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Then heat-treated the blade in my kitchen oven at +200 celcius for 2 hours.

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Polished it to 12000grit on my #220, #1000, #3000, #8000 and #12000 Naniwa Japanese sharpening stones.(oh, and #600 paper between #220 and #1000)

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And then etched the blade in 30% hydrochloric acid - neutralizing with windex and wiping off the blade with soft paper.

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I then glued on the ebony handle scales - attaching it to the full tang using mosaic pins I got off E-bay from Russia...

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And then finished the handle using files and sand paper up to #600. (Going to apply #1200 at work tomorrow before applying some wax or oil to it as well...)

 

No power-hammer or hydraulic press was used. Only 1,5kg hammer, tongs, and a modified plummer's wrench for twisting the steel.

 

A few mistakes was made along the way - and the knife has a few flaws... Flaws that will not be repeated in the next one. (I've allready ordered materials for it. Fossilized mammoth amongst other things. :) )

My biggest disapointment though - is the lack of hamon. Perhaps it will not show on this type of steel - oil-quenched. I quenched one blade in water though - but it broke - and I didn't want to repeat that...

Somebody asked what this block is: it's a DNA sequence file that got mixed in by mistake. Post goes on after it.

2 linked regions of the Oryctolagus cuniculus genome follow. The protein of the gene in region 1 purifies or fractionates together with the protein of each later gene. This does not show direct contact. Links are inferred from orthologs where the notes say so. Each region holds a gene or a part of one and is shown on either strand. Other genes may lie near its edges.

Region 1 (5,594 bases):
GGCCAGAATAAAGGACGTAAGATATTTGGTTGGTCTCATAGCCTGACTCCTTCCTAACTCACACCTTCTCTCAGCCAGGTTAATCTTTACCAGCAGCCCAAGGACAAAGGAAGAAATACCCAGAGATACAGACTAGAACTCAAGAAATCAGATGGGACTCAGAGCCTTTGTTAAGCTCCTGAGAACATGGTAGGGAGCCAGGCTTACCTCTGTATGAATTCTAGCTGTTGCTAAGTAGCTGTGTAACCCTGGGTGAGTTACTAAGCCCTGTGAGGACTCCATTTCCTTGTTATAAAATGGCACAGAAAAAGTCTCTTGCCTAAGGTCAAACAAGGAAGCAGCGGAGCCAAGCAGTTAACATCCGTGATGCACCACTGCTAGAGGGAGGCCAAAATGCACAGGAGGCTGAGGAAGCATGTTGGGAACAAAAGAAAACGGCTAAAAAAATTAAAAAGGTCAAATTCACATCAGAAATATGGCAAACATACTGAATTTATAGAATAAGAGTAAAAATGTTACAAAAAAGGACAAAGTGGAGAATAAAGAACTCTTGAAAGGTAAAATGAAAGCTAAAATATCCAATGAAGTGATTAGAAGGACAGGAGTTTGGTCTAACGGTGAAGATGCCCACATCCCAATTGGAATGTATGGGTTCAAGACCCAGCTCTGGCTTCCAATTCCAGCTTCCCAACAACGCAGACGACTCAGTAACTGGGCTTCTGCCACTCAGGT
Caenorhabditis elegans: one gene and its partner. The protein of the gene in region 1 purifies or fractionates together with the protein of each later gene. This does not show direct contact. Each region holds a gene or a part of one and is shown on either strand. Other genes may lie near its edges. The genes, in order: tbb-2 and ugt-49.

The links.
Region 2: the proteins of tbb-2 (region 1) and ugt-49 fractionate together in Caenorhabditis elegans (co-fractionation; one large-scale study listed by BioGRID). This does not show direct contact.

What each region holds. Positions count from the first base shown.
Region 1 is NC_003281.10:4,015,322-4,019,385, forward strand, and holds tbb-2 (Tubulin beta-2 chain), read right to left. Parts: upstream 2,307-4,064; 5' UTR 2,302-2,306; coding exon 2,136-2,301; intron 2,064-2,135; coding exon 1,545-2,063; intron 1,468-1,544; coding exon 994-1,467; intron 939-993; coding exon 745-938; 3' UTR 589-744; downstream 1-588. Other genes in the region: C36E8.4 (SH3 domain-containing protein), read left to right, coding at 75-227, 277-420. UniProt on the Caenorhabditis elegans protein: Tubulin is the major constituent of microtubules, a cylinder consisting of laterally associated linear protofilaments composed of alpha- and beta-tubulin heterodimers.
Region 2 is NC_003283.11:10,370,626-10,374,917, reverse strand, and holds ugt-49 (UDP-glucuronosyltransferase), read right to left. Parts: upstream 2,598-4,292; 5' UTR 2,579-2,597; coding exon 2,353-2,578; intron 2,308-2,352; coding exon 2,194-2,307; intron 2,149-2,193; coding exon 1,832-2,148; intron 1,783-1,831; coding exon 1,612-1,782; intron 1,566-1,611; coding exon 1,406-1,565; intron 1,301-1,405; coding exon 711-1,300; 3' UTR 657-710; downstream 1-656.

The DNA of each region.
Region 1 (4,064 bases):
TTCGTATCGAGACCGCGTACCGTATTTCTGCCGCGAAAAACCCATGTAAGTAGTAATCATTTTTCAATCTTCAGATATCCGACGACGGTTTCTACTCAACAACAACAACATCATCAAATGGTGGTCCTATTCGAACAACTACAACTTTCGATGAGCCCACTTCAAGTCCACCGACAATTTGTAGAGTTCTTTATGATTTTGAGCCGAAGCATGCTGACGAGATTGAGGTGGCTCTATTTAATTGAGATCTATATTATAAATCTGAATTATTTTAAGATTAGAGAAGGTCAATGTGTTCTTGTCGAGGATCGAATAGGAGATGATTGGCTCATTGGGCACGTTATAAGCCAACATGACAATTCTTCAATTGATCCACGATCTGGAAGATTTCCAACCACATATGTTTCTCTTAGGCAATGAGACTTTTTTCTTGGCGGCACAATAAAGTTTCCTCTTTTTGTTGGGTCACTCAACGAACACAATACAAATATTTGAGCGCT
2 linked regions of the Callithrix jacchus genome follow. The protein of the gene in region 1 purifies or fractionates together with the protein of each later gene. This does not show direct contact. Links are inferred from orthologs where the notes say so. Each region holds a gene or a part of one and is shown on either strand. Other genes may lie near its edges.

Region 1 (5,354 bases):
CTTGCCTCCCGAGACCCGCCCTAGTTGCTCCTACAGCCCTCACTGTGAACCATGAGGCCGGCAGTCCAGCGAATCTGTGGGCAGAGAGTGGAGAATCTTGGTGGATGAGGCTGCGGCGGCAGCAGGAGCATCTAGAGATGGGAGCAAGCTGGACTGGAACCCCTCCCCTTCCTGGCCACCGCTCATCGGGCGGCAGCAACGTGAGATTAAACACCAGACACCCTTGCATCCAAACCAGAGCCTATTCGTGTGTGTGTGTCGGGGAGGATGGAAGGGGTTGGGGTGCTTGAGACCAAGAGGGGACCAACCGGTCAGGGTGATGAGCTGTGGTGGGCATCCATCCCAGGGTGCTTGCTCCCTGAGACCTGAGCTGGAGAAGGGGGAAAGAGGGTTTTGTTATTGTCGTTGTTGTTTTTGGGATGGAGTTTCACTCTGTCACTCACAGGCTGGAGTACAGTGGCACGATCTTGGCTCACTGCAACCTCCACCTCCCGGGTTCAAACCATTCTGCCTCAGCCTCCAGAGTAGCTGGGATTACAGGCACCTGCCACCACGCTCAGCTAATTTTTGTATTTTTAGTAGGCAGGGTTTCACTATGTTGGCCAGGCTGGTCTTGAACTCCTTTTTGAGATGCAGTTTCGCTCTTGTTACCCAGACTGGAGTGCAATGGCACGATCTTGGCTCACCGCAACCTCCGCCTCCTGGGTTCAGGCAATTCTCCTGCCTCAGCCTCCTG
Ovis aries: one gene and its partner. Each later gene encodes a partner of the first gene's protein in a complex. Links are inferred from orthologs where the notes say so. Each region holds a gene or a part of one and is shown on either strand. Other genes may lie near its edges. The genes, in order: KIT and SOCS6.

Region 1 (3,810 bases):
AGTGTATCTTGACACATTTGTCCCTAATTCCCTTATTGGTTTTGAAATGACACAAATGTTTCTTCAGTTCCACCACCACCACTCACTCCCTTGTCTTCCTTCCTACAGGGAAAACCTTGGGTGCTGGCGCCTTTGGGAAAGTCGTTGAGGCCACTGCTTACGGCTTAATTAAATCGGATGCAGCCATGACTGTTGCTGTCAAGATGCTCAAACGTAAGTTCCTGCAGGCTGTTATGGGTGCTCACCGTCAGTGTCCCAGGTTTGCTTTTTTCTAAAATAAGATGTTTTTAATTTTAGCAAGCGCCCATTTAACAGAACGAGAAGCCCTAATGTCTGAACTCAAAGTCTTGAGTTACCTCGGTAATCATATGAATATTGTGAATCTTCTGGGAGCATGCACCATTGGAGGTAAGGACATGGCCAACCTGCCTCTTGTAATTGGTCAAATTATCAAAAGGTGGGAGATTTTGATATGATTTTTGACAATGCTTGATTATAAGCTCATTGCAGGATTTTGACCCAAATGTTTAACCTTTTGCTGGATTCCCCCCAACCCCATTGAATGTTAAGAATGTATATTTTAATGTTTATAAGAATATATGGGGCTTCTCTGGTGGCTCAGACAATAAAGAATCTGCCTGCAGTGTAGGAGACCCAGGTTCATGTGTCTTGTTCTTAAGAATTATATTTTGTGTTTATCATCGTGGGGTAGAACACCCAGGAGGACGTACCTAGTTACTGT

I definitively need to come up with some better clay... This one crack's up way too much.

 

So - after having done this project I now have a 1.5kw electric motor down in the basement, waiting for the belt-sander metal framework and wheels to arrive in the mail from Croatia. I've also been in contact with a company in China about importing a 16kg C41-16 air-hammer. Forge folding those billets is really timeconsuming when done by hand, and I figured I can save quite a bit of time by getting a powerhammer to do the rough work on.

 

Any comments or general feedback is greatly appreciated. :D

 

Sincerely, Alveprins - Norway.

 

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I have been told that getting a hamon to show on a twist pattern is difficult. You still got yourself a good looking knife though. Nice work.

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Thank you everyone for the kind remarks. :)

 

I just got back up from my forge - after pounding a 14 layer stack of #15 and #20 steel for 2-3 hours with very little result. I really need to get that powerhammer shipped from China... :lol:

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Very nice work. The intermediate stage bars are very crisp and clean which tells me you have much better forging skill than I do.

 

I feel your pain on doing this by hand because I don't have a press or power hammer either. I am lusting after building a press, but the funds are not there right now. I did find that I can move metal surprisingly faster with a 2kg hammer than I can with a 1.5kg.